In remote Syrian village, language of Christ is on verge of extin ction
- In remote Syrian village, language of Christ is on verge of extinction
By Liz Sly
Knight Ridder News Service
Posted on Sun, Apr. 06, 2003
MAALULA, Syria - In this quaint stone village perched high in the mountains
above Damascus, the language of Jesus Christ has miraculously endured
through the millennia.
Aramaic, which was dominant in the region when Jesus was alive, died out
elsewhere many centuries ago. But in remote Maalula, time and geography have
conspired to keep it alive, and today this village is the last place on
Earth in which the language spoken by Jesus is still the native tongue.
Perhaps not for much longer, residents fear. The modern world is encroaching
at a rapid pace, and no longer can Maalula be considered remote. A paved
highway whisks commuters to Damascus in 45 minutes. Satellite dishes beam
programs from around the world - none of them in Aramaic - into living
Job opportunities are scarce, and the younger generation is moving away, to
the cities and overseas, taking with them what may turn out to be the last
memories of this ancient language.
Within a few decades at most, Maalulans believe, Aramaic will have passed
"In 10 or 20 years, it will be dead. The children don't speak it anymore,
and all the young people are moving to Damascus," said Maria Hadi, 30, who
grew up speaking Aramaic but moved to the city to attend high school and has
forgotten the language of her childhood.
That Aramaic, which was introduced from the Persian Gulf region in the ninth
century B.C., has survived at all is remarkable. Countless foreign invaders,
including Greeks, Romans, Turks and Arabs, have swept across the region,
each seeking to impose their language and culture.
Historians attribute the survival of Aramaic in this farming community,
clinging to steep mountains 5,000 feet above sea level, to the village's
isolation and harsh climate. Blanketed by snow in winter, residents were
usually cut off from the outside world for half of every year, leaving them
to chatter away in the language passed down by their ancestors.
The advances of the modern world are proving more powerful, however. State
schools teach in Arabic, the language spoken throughout Syria, and even the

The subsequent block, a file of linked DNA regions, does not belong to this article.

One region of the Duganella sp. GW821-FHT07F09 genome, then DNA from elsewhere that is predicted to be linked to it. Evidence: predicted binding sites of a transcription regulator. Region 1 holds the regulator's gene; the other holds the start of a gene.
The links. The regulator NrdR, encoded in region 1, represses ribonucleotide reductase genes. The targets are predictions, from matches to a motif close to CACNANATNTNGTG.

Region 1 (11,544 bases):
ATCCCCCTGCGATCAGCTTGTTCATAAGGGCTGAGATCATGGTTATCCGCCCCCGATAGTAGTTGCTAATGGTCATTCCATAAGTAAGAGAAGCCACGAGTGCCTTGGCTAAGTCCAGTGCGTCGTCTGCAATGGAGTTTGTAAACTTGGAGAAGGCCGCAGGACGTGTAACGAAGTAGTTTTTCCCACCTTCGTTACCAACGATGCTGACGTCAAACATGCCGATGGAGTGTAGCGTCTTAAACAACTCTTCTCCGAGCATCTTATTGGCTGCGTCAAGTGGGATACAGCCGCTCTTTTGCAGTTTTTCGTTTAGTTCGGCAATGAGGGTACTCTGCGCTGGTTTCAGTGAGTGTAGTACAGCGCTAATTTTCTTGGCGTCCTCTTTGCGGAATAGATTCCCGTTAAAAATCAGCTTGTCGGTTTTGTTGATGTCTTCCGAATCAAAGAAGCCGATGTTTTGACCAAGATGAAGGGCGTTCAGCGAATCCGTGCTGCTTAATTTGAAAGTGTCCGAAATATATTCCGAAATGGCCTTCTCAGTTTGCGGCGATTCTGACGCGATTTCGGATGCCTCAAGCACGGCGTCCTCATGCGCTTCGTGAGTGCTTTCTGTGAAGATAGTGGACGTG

villages' ancient churches conduct services in Arabic. No written version of
Aramaic survives, not even the Bible, despite the fact that portions of it
were originally written in Aramaic.
Half a century ago, 15,000 people lived in Maalula, and Aramaic was the only
language spoken in the village. Today, there are just 6,000 residents, and
though more than 80 percent still speak Aramaic, barely 2,000 can speak it
fluently, according to George Rizkallah, 65, a retired teacher.
"Maybe it will survive another 50 years, but after that it will die, unless
we do something," said Rizkallah, who has made it his life's mission to save
Last year, he started a summer school to teach local children during
vacations. He is composing Aramaic songs in the hope that music will breathe
life into the language. He has researched and revived the Aramaic alphabet
and is working to translate the Bible. So far, he has completed two gospels.
Although Rizkallah, like most Maalulans, is Christian, he does not regard
his mission as a religious one. A quarter of the village's population is
Muslim, and they too speak Aramaic.
"This is a pre-Christian dialect that is part of our culture and our past,"
he said. "Even the Muslims were Christians before they were Muslims, and
before that, we all were pagans."
Maalula is not the only place in which this form of Aramaic has survived. An
estimated 5,000 people scattered in remote communities in Turkey, Iraq and
Iran speak versions of the language. But those dialects would not be
understood in Maalula today, or at the time of Jesus, who was born barely
200 miles away.
In Maalula, Rizkallah said, Jesus would easily be able to converse with the
"When Jesus said to Lazarus, rise up and walk, he used the same words we
would use today, and the words he spoke on the cross, those were the same as
our words," he said.
The isolation that helped preserve Aramaic in Maalula is also proving its
biggest curse, however. The language has failed to evolve or adapt, and its
limited vocabulary bears little relevance to those living in the modern
"There are lots of words for things like goat, tree and vineyard, but
outside the village, it is not so useful," Rizkallah said.
Rizkallah is not optimistic his efforts will succeed.
"I feel a great responsibility to teach the new generation," he said with a
sigh. "But it is a big and difficult task, and I am alone in this work.